Write what your clients want, make the search engines find you, and more.
Tip one – Need vs. want
Many businesses fill the pages of their Web site with what they think their visitors need to know, but rarely do businesses think about what the visitors actually want to know. Step back and review the basics: Can the customer easily contact you? Are the services, products, and prices readily found? Does your Web site copy actually say something or does it just talk about how great you are?
Tip two – Testimonials
Ask your customers or business partners to write a testimonial for you. There is no better way to have your praises sung than by an authentic customer review. If you can include a photo of that person, then that’s even better.
Tip three – Search engine optimization (SEO)
This is not just a buzzword. Not only do you need to write the content your customers want to know, but you have to make sure they can find you through a search engine. Here are a few bare bones rules to writing SEO content:
• Determine what keywords you should focus on. There are Internet marketing specialists that can help you with this. If that’s not in the budget, then focus on two or three terms core to your business that you think your customers are likely to search for.
• Include your keywords in the title of the page, headings, and in the first and last paragraphs of the page.
• Make sure to have enough content. One paragraph won’t do it; keep a minimum of 250 words on each page.
Tip four – Scannable copy
It’s important to avoid one long chunky page of text. Break up your copy with varied lengths of sentences, bullet points, subheadings, pictures, and quotes.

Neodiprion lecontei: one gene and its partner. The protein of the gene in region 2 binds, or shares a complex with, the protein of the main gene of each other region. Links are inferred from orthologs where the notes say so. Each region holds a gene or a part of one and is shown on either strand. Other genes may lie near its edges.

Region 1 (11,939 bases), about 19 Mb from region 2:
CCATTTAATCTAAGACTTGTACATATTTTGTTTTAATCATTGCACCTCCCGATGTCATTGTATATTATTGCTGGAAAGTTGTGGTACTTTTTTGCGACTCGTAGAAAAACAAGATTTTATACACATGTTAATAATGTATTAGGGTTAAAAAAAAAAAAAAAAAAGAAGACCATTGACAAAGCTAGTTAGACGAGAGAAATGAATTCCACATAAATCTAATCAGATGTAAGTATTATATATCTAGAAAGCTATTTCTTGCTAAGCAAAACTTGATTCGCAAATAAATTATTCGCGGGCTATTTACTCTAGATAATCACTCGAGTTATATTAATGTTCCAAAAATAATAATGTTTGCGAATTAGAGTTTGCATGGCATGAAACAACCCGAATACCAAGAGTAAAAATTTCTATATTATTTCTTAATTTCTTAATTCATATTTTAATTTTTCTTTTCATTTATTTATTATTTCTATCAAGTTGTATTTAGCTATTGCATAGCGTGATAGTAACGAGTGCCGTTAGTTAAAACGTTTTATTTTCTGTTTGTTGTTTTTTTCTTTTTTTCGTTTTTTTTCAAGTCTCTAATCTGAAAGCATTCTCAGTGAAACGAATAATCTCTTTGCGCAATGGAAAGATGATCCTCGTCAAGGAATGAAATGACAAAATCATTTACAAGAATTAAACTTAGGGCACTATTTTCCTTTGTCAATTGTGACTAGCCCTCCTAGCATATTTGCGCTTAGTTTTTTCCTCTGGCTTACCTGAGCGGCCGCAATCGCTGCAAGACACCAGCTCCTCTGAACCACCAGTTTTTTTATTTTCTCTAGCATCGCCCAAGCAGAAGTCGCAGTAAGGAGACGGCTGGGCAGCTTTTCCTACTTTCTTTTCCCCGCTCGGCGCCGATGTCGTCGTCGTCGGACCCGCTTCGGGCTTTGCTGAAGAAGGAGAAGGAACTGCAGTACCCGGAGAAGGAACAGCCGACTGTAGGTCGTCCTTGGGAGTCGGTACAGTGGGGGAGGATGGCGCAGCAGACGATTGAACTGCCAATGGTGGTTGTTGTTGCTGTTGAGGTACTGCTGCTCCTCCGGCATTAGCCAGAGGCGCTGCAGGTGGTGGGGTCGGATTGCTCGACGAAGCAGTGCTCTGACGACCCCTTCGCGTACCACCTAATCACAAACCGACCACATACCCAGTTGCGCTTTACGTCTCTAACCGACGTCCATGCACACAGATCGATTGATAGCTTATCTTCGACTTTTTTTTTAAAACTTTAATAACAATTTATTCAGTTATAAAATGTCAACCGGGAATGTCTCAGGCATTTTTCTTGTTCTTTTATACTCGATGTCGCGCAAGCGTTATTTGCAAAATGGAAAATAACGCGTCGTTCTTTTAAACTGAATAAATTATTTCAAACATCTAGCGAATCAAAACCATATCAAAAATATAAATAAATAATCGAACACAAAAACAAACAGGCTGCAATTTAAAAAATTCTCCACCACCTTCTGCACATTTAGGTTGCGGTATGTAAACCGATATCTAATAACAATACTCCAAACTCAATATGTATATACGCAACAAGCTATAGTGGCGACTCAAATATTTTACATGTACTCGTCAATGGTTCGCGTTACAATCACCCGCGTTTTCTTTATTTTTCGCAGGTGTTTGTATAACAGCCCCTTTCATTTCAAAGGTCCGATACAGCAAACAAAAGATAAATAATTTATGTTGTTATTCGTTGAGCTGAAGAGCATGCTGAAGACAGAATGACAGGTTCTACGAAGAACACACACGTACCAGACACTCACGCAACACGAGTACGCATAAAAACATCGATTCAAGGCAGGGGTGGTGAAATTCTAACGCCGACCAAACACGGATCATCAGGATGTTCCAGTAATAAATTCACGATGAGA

Tip five – Check your competitors
Sounds simple, but it’s important. Make sure you know what your competitors are offering on their site. If the business down the road has the time and weather for your area, maybe you should consider including the time and weather for the whole world on your site.
Tip six – Take aways
A great way to impress your Web site visitors is to provide them with a resource that they can download or print. Maybe it’s an eBook, maybe it’s a top ten list, or maybe it’s a step-by-step instruction on how to do something important (like baking cookies, for example). Whatever the take-away is, make sure your URL and logo are on the document so that if it is printed or e-mailed they will remember where it came from.
Tip seven – Don’t exclude anyone
It’s easy to use industry jargon or the word multifarious over and over again, but if you use complicated language you run the risk of isolating some of your visitors. Regardless of what your Web site’s purpose is, make sure you are welcoming to everyone.